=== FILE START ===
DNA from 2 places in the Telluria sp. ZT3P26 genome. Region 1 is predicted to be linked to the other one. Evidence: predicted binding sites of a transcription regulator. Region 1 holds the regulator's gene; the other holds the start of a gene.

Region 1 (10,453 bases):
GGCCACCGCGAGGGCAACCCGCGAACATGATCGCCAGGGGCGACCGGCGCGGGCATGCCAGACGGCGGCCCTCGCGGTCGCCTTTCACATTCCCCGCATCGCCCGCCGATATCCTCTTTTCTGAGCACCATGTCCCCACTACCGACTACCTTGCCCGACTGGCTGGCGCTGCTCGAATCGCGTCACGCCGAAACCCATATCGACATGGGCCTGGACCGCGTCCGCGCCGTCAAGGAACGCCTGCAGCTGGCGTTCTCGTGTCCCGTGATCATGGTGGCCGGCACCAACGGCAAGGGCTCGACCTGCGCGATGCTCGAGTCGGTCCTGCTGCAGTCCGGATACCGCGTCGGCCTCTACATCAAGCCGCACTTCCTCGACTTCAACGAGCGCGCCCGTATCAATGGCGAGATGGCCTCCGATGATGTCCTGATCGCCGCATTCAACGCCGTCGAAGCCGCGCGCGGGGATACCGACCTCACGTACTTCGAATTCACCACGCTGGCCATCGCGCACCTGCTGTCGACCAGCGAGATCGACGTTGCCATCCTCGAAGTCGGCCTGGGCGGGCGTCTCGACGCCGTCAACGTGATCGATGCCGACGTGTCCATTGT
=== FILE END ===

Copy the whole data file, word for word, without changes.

DNA from 2 places in the Telluria sp. ZT3P26 genome. Region 1 is predicted to be linked to the other one. Evidence: predicted binding sites of a transcription regulator. Region 1 holds the regulator's gene; the other holds the start of a gene.

Region 1 (10,453 bases):
GGCCACCGCGAGGGCAACCCGCGAACATGATCGCCAGGGGCGACCGGCGCGGGCATGCCAGACGGCGGCCCTCGCGGTCGCCTTTCACATTCCCCGCATCGCCCGCCGATATCCTCTTTTCTGAGCACCATGTCCCCACTACCGACTACCTTGCCCGACTGGCTGGCGCTGCTCGAATCGCGTCACGCCGAAACCCATATCGACATGGGCCTGGACCGCGTCCGCGCCGTCAAGGAACGCCTGCAGCTGGCGTTCTCGTGTCCCGTGATCATGGTGGCCGGCACCAACGGCAAGGGCTCGACCTGCGCGATGCTCGAGTCGGTCCTGCTGCAGTCCGGATACCGCGTCGGCCTCTACATCAAGCCGCACTTCCTCGACTTCAACGAGCGCGCCCGTATCAATGGCGAGATGGCCTCCGATGATGTCCTGATCGCCGCATTCAACGCCGTCGAAGCCGCGCGCGGGGATACCGACCTCACGTACTTCGAATTCACCACGCTGGCCATCGCGCACCTGCTGTCGACCAGCGAGATCGACGTTGCCATCCTCGAAGTCGGCCTGGGCGGGCGTCTCGACGCCGTCAACGTGATCGATGCCGACGTGTCCATTGT